Penn's Venture in Pennsylvania

In the two hundred years that followed the founding of Philadelphia, the area now encompassed by Independence National Historical Park changed greatly, from a virtual wilderness to a densely developed, decaying urban neighborhood. William Penn first saw the wooded site where he intended to plant a new city in the fall of 1682. Penn's venture in Pennsylvania was a curious blend of religious utopianism and real estate speculation. Penn's idealism led him to retain a surveyor to lay out a model city. It stretched from the Delaware to the Schuylkill. Laid out as a rectangular grid, its straight streets defined large squares and five public spaces. It was a vision of Philadelphia as a country town of ample open space, "in which each hath room enough for House, Garden and Small Orchard." He hoped to provide a haven for fellow dissenters and at the same time enlarge his family's fortune.

When Penn received the grant of Pennsylvania from Charles II in 1681, he was already familiar with the resources and needs of the New World through his participation in the proprietorships of East and West New Jersey. Through personal tours and publications, he moved quickly to promote Pennsylvania to prospective immigrants, offering the twin enticements of personal liberty and economic opportunity. Penn's promotional campaign achieved its goal of attracting settlers, although his hopes for financial aggrandizement proved vain. In 1692 alone, twenty-three ships brought immigrants to Pennsylvania, many of whom remained in Philadelphia. By the time Penn returned to England in 1694, there were "Three hundred and fifty-seven Houses; divers of them large, well built, with good Cellars, three stories, and some with Balconies."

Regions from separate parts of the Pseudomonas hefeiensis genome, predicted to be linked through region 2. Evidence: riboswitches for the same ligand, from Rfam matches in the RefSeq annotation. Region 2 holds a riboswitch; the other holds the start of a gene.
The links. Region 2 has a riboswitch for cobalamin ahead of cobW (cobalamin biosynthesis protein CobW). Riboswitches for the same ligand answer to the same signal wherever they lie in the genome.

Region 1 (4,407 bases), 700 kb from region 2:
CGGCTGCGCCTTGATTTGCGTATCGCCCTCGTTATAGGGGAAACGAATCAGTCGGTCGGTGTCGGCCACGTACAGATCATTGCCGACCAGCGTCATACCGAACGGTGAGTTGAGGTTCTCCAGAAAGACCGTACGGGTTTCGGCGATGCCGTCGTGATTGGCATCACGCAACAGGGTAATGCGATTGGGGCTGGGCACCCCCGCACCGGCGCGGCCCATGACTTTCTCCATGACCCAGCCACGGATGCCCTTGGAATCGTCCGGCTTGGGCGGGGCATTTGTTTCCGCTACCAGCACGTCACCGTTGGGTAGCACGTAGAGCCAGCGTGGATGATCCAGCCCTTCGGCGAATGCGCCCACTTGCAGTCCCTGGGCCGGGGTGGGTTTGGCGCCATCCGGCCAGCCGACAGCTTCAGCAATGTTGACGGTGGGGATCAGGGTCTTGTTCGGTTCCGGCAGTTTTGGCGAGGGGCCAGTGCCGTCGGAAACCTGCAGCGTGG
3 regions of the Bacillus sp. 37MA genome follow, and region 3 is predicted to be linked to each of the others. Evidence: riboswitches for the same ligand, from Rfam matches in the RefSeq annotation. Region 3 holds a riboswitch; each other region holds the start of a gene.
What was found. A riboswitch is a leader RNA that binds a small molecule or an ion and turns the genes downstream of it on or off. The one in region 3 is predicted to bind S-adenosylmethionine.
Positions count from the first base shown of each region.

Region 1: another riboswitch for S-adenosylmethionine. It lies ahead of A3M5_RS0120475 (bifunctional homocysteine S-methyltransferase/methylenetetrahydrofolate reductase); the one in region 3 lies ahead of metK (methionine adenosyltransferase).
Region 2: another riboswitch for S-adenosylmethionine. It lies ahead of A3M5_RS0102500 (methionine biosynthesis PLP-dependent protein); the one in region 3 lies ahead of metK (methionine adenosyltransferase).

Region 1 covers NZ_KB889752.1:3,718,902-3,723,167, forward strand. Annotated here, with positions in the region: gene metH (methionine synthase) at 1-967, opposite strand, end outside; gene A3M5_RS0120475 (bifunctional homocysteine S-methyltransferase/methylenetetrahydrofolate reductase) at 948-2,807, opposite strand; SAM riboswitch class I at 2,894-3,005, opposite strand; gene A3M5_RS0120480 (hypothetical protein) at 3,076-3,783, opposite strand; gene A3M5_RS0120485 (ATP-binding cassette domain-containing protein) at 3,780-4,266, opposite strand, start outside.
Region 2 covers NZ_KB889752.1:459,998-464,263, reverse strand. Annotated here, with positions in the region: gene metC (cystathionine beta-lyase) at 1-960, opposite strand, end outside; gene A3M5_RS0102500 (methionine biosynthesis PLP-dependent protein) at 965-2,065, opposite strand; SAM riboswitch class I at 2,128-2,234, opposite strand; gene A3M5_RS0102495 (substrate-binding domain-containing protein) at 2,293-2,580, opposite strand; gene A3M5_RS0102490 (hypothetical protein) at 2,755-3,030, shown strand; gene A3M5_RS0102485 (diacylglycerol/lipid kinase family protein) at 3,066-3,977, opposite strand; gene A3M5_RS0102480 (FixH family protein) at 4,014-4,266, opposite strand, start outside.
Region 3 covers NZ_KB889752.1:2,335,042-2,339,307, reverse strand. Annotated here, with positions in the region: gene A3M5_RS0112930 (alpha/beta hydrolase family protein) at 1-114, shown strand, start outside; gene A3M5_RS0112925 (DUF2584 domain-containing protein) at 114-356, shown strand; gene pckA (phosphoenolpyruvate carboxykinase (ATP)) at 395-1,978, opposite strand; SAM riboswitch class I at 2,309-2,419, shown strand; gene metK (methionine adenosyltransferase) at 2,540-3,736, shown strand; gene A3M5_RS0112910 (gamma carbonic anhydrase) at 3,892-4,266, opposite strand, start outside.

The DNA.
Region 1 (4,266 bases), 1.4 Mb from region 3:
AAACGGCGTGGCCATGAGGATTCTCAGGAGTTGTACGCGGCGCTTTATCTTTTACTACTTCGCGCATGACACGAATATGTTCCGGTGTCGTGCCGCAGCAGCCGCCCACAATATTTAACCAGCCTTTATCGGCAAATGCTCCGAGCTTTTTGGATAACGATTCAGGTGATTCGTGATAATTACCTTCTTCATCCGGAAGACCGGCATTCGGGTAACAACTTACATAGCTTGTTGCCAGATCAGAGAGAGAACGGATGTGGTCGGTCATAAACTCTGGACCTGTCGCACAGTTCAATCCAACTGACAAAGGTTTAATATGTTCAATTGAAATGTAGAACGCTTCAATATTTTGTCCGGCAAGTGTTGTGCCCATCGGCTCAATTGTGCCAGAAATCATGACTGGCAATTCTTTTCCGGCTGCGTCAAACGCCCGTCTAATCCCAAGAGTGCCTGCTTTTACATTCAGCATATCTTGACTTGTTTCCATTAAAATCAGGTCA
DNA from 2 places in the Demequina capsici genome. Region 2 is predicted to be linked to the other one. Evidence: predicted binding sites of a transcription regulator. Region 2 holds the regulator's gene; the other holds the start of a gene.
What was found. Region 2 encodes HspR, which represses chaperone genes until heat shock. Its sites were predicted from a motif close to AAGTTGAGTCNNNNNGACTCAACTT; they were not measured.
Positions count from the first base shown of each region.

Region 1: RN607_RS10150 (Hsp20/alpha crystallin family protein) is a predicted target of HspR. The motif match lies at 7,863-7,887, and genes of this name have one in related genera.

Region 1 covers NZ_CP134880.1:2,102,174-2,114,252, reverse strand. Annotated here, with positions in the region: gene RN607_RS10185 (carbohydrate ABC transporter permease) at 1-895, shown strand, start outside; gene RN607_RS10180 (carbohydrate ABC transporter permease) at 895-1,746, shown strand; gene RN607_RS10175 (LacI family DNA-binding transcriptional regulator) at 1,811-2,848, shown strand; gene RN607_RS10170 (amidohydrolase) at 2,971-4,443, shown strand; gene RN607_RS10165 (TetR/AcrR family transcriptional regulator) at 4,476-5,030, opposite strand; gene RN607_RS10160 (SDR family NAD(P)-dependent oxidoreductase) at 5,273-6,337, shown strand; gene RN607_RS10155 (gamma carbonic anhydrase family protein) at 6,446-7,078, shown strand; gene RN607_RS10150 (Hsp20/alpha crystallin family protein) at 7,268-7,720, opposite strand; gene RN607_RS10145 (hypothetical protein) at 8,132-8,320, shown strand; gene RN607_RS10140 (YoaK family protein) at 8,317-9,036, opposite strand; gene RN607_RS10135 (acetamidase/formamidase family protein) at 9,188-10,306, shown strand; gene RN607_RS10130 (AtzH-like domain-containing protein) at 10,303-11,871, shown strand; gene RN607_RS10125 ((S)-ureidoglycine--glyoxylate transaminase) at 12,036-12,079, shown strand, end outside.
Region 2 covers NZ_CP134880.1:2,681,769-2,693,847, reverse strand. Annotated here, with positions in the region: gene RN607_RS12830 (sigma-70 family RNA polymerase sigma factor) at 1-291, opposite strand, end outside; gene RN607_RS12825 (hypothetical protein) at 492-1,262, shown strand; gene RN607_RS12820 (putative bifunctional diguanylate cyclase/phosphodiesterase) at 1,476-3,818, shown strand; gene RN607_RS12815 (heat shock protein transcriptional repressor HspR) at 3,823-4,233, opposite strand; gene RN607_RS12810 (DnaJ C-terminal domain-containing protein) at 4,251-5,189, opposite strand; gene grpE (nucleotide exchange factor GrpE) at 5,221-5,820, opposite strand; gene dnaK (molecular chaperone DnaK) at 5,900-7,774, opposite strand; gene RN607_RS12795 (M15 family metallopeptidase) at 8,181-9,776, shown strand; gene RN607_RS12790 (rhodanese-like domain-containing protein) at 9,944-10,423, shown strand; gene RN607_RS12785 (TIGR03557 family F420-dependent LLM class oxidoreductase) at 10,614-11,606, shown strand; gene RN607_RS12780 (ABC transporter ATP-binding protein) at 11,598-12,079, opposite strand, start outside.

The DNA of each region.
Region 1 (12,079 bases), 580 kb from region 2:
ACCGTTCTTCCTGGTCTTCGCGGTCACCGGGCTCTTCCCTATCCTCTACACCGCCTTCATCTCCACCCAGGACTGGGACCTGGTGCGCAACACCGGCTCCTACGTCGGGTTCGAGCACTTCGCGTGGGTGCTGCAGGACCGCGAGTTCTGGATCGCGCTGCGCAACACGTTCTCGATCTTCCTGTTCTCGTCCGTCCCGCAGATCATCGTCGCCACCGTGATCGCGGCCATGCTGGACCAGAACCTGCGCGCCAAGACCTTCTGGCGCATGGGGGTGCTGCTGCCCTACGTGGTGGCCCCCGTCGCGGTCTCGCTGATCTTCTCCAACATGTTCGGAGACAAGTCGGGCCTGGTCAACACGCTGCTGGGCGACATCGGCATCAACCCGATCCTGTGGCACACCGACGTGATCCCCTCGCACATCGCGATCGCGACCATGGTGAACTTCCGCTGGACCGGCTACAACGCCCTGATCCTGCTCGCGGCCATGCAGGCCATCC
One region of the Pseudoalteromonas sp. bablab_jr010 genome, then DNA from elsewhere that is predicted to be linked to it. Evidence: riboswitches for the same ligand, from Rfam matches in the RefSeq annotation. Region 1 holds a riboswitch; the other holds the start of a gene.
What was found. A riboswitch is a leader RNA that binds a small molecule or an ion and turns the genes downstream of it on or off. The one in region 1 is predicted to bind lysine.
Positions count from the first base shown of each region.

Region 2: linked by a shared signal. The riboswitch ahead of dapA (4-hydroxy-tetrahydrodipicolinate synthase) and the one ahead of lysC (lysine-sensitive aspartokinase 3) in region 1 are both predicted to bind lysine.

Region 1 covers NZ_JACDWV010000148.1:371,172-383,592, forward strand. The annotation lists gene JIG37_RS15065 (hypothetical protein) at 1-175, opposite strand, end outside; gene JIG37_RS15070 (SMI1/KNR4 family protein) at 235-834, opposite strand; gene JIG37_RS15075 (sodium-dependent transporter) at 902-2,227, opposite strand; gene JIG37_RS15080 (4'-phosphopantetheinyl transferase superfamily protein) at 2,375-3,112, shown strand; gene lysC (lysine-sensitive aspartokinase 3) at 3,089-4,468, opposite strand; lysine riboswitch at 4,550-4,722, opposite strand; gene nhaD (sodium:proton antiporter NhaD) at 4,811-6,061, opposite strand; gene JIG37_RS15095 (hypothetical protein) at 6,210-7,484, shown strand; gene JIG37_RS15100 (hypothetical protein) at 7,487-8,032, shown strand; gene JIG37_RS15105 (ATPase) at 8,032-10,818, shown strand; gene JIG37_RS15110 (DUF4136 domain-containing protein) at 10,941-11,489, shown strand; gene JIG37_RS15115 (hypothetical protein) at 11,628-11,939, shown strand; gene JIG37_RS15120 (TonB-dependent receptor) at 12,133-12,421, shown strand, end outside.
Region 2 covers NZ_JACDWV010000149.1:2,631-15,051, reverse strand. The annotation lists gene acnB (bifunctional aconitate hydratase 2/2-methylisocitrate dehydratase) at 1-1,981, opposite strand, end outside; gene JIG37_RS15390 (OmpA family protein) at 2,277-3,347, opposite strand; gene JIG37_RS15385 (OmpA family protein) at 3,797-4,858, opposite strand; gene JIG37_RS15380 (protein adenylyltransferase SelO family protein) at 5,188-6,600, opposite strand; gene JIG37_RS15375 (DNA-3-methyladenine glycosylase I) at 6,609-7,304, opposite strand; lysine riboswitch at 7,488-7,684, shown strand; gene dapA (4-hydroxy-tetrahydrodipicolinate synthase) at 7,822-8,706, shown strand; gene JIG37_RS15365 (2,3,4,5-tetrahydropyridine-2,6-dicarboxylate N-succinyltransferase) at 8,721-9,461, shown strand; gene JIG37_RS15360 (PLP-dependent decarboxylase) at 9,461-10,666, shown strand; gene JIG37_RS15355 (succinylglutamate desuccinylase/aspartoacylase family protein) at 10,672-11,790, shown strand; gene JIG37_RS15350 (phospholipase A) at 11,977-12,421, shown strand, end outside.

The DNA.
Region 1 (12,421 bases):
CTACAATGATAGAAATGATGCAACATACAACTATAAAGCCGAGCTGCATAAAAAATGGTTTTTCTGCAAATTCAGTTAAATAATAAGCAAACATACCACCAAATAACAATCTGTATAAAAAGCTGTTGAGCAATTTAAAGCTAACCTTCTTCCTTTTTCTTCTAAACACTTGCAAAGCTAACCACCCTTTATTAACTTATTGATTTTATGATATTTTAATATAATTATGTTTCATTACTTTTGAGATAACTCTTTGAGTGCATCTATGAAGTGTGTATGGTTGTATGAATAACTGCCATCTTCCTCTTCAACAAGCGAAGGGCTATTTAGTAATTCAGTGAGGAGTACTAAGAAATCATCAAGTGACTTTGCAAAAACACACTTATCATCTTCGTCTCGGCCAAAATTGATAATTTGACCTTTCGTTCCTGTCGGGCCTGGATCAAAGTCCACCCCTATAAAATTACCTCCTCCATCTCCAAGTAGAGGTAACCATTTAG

By the beginning of the new century, Philadelphia was established as a thriving town. Estimates that the number of houses had risen to 1,400 by 1690 and more than 2,000 by 1698 were probably exaggerated; nevertheless, Philadelphia's population had outstripped that of every city in the colonies but Boston. Two Quaker meeting houses had been joined by several other churches: the Swede's church south of the town and, within its bounds, buildings for Anglican, Presbyterian, and Baptist congregations. However, the Proprietor's idealistic vision for the city had not been realized. Penn had expected development to begin along the fronts and move inland toward the center square, where the major public buildings would be located. Instead the early buildings were tightly packed along the Delaware from Spruce to Vine Streets. Warehouses, stores, and residences elbowed one another along Bank and Front Streets. The Philadelphia that Benjamin Franklin saw when he disembarked at the public dock at the foot of High Street in 1723 was a long, narrow town, strung out along the river, its streets and alleys closely hemmed with buildings. The skyline was low, unpunctuated by towers or spires, although a few of the town's wealthy merchants lived in what can only be described as suburban splendor on its outskirts from Third to Seventh Street.